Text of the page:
We visited Glasgow, the largest city in Scotland. Our three-day visit gave us plenty ideas on what the city is all about. A thriving music scene with a multicultural feel, this city is a typical concrete jungle with pros and cons. Here are the highlights of our time here:
We stayed along River Clyde in city center, near the SSE Hydro arena. Our hotel faced the river and provided a good night rest away from the commotion.
Kelvingrove Art Gallery and Museum
Glasgow is known for its museums, so we scoped out the popular must-see Kelvingrove Art Gallery and Museum. What I liked most about this free museum is its architecture, particularly the inside. While exploring the different galleries, we discovered everything from art to animals, Ancient Egypt artifacts to Dali’s most famous painting of Christ.
The Floating Heads installation is an eye-catcher. The fifty faces convey the myriad human emotions.
Hidden in a dark path, down a tiny cobbled lane was once a former stable that is now the home to Tchai Ovna, a funky vegetarian tea house set in the West End. Inside, the place feels like a dive, a place where people take their shoes off and get comfy, high off of some hallucinogenic drug. Though it is a veg place, Tchai Ovna is featured as a hidden-gem-of-a-place to visit in Glasgow.
In Merchant City area, old Victorian and Gothic buildings surround modern ones, clashing like the wild strokes of a chaotic painting. It was madness to the eyes, but in a good kind of way.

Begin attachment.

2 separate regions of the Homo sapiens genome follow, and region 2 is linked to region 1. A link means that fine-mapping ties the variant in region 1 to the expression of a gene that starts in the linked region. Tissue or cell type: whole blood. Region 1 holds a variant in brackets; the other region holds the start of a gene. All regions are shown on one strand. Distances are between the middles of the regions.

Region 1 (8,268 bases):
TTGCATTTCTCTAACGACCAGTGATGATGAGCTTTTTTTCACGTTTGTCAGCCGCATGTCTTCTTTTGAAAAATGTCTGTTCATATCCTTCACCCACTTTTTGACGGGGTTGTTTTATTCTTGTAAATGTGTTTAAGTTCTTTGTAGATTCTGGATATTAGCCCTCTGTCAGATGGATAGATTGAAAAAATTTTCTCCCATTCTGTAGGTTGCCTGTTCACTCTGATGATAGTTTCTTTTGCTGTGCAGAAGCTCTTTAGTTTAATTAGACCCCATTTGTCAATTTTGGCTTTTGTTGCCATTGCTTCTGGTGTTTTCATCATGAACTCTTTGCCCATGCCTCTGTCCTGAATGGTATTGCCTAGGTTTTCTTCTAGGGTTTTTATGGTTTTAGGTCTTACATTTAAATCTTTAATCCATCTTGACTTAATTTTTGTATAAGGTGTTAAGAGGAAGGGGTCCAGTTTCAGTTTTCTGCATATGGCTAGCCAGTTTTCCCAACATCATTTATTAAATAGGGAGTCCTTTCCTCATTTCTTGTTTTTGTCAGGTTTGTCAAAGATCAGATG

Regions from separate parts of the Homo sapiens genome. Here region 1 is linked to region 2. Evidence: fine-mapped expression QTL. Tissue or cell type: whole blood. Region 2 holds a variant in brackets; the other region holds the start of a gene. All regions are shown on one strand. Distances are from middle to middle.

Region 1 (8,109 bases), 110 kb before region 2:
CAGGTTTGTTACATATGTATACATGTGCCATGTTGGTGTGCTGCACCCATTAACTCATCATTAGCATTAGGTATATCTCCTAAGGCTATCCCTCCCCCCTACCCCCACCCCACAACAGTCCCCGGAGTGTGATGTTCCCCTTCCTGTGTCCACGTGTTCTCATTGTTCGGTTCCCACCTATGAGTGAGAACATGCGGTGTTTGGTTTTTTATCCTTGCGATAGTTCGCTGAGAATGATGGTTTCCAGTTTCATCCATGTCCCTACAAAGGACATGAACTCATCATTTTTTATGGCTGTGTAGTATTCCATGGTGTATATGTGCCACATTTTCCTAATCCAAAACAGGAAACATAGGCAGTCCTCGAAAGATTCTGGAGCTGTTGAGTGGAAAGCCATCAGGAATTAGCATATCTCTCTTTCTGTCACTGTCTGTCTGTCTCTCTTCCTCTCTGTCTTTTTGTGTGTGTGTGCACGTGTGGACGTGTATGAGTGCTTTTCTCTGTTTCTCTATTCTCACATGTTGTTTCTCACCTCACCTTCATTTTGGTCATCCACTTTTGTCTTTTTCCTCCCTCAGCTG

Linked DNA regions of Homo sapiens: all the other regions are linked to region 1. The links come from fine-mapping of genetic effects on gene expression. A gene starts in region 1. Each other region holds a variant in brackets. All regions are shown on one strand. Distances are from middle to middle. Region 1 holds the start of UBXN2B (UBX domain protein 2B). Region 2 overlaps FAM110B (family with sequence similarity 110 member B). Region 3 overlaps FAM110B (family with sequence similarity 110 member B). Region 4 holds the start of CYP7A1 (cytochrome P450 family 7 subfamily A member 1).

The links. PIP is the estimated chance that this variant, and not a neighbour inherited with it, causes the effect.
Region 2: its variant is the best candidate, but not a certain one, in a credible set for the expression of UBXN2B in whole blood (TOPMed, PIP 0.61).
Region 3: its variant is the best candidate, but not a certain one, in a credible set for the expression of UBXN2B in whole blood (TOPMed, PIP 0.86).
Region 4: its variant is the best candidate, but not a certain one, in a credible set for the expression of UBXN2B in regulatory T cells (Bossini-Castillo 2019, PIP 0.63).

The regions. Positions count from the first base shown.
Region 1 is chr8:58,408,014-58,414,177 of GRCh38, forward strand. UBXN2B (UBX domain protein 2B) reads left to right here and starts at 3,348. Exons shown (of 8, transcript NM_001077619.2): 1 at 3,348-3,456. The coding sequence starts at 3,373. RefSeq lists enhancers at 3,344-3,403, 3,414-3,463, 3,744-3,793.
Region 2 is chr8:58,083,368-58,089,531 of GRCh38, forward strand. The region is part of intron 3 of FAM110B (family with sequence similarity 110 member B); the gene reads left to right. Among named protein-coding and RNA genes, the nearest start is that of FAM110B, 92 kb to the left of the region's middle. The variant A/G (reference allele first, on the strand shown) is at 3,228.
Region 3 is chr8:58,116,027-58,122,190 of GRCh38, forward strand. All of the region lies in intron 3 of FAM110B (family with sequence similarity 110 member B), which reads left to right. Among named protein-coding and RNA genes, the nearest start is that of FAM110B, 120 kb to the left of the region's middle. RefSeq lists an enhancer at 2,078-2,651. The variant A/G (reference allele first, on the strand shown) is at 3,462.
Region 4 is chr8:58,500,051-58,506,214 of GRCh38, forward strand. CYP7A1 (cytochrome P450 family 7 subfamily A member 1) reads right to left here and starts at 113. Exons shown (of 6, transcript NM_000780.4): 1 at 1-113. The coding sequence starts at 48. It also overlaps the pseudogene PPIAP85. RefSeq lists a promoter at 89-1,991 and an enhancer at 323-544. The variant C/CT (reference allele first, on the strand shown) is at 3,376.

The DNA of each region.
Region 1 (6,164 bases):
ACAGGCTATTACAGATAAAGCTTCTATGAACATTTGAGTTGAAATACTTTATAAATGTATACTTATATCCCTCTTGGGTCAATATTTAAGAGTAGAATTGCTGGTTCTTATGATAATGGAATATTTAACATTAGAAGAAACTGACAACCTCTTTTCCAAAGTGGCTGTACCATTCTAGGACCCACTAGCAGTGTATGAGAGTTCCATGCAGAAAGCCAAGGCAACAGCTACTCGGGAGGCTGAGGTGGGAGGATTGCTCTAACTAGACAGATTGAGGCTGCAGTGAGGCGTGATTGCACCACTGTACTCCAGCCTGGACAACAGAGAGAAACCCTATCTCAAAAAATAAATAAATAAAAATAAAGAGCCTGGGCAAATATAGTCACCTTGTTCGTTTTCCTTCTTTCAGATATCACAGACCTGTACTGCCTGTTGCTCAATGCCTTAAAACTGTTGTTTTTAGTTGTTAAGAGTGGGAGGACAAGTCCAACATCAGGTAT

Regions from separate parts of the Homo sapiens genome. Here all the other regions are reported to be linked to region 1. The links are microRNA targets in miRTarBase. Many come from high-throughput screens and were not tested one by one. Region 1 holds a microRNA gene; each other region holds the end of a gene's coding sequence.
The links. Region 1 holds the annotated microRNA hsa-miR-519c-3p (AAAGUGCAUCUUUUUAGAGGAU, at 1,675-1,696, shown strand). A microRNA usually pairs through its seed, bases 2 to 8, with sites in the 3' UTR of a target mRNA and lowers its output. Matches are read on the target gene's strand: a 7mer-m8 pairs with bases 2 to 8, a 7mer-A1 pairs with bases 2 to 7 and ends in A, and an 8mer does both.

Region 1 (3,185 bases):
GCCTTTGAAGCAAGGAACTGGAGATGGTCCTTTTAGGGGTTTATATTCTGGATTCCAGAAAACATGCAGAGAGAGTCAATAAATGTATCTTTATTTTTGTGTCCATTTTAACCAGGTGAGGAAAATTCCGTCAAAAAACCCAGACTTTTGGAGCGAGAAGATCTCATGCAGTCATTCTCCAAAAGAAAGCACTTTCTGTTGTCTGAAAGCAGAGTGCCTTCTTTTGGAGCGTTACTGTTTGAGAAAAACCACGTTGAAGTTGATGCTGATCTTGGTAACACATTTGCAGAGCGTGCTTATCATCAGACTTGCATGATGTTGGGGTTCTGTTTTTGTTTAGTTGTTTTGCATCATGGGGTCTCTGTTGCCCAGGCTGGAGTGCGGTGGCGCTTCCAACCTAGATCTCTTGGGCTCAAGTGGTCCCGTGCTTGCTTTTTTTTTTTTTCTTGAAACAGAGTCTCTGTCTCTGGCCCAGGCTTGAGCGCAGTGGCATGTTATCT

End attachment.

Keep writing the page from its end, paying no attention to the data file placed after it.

At Picnic, a health-based vegan restaurant, we both ordered the Raw Pad Thai salad with a customized oil-free dressing, paired with fresh juice and smoothie. This little place has a decent selection of wraps, sandwiches, curry-of-the-day, soup, and desserts. If you want a good range of healthy whole food options, then Picnic is the place.
Over in the West End, the neighborhood is a blend of bohemian, intellectual and trendy. It’s probably my favorite area of Glasgow and the most concentrated location for plant-based eats.
Not too far from the strip of shops and restaurants on Great Western Road, the Botanic Garden consists of several glasshouses. The Kibble Palace is the grandest of them all.
Serenity Now is a new vegan cafe that serves breakfast, brunch, baked goods, juices, and even baked treats for furry friends. The place is inspired by the show Seinfield. We LOVE the show, so I got a kick out of seeing all things from the comedy.
We both ordered the Serenity Now smoothie bowl, a blend of kale, spinach, mango, banana, and almond milk, topped with granola, berries, coconut shreds, and a mango popsicle made from and molded with just blended mangoes and water.
University of Glasgow
Our final stop was to the University of Glasgow. Founded in 1451, it is the fourth oldest university in the English-speaking world and one of Scotland’s four ancient universities. I love architecture, especially Gothic, so we toured the campus.
The Cloisters, or the Undercroft, is a beautiful spot, with its impressive archways and fluted columns. Famous and widely visited, the Undercroft was filmed in Cloud Atlas and Outlander.
I got more Gothic fix by visiting Glasgow Cathedral. Founded by St. Mungo, the cathedral was built in the 1100s. It has survived the Protestant Reformation, boasting with honor and history in the East End.
On a hill above Glasgow Cathedral is Necropolis, Glasgow’s City of the Dead. The Victorian cemetery contains fifty thousand bodies buried, with some impressive gravestones, sculptures and monuments.
From the hill, the view of the city and the cathedral can’t be missed.
Three days in Glasgow is plenty to experience the city’s culture and vibe. It is one place in Scotland we felt was quite different from other areas of the country. A good visit, we enjoyed our time, but we much prefer the small towns, the countryside, and the smaller and laid-back cities like Edinburgh better.